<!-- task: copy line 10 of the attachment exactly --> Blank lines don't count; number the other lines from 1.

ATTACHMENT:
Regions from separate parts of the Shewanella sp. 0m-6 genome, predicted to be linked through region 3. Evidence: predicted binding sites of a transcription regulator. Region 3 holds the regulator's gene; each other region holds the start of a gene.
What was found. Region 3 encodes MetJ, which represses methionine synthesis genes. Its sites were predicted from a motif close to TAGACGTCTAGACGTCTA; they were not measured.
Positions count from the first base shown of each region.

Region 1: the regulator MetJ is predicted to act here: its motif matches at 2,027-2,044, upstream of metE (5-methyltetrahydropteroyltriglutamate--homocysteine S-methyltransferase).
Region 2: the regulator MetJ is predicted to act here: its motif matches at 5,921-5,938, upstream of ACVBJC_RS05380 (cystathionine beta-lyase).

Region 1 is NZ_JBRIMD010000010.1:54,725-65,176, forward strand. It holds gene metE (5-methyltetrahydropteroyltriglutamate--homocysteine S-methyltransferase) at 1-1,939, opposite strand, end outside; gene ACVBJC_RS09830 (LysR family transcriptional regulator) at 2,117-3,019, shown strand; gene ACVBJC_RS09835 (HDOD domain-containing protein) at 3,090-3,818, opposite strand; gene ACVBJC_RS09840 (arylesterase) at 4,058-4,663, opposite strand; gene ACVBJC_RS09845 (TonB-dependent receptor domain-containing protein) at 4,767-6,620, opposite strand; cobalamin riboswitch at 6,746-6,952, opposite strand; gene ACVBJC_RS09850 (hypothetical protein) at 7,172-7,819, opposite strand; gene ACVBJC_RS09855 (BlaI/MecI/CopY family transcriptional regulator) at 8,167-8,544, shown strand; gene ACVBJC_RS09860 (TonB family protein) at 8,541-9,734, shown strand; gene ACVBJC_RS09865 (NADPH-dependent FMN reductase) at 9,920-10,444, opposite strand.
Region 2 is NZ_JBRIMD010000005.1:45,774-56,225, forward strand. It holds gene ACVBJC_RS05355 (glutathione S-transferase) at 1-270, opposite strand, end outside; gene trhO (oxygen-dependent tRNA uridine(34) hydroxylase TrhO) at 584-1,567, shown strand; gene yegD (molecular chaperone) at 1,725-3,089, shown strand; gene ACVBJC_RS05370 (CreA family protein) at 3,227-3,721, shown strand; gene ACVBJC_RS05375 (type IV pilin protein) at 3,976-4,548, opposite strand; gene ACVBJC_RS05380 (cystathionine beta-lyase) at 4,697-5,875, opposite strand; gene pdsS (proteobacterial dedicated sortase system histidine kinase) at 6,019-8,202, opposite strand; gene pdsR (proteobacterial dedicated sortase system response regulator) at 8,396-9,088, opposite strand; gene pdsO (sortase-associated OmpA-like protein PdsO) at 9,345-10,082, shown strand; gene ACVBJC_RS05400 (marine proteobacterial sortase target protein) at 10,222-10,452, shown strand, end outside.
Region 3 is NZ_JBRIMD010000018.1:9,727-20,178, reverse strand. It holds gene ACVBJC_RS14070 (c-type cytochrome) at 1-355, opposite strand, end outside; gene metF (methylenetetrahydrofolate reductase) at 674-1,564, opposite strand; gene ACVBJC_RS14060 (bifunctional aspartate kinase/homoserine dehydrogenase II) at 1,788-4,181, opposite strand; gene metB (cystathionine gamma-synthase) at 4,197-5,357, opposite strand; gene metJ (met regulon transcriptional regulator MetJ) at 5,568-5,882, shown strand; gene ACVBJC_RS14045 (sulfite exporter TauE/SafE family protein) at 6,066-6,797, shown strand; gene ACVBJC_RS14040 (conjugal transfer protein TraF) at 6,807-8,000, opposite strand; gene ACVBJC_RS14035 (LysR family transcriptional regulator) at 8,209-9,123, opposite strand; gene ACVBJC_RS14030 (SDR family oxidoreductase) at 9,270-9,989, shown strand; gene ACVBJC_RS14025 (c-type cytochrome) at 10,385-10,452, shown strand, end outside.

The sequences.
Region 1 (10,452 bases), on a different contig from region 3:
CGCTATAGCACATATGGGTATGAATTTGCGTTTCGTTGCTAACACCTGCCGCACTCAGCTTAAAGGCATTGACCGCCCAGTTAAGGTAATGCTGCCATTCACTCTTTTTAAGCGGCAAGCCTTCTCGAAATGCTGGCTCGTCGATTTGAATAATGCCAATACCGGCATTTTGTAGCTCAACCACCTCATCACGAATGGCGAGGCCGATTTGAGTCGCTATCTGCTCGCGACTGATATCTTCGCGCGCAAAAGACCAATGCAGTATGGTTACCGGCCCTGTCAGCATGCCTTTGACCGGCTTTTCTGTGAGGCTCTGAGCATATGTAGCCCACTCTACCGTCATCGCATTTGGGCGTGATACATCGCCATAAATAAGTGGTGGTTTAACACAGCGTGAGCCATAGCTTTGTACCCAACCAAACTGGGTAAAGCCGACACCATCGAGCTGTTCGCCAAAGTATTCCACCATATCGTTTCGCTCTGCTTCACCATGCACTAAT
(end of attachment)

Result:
Region 1 (10,452 bases), on a different contig from region 3: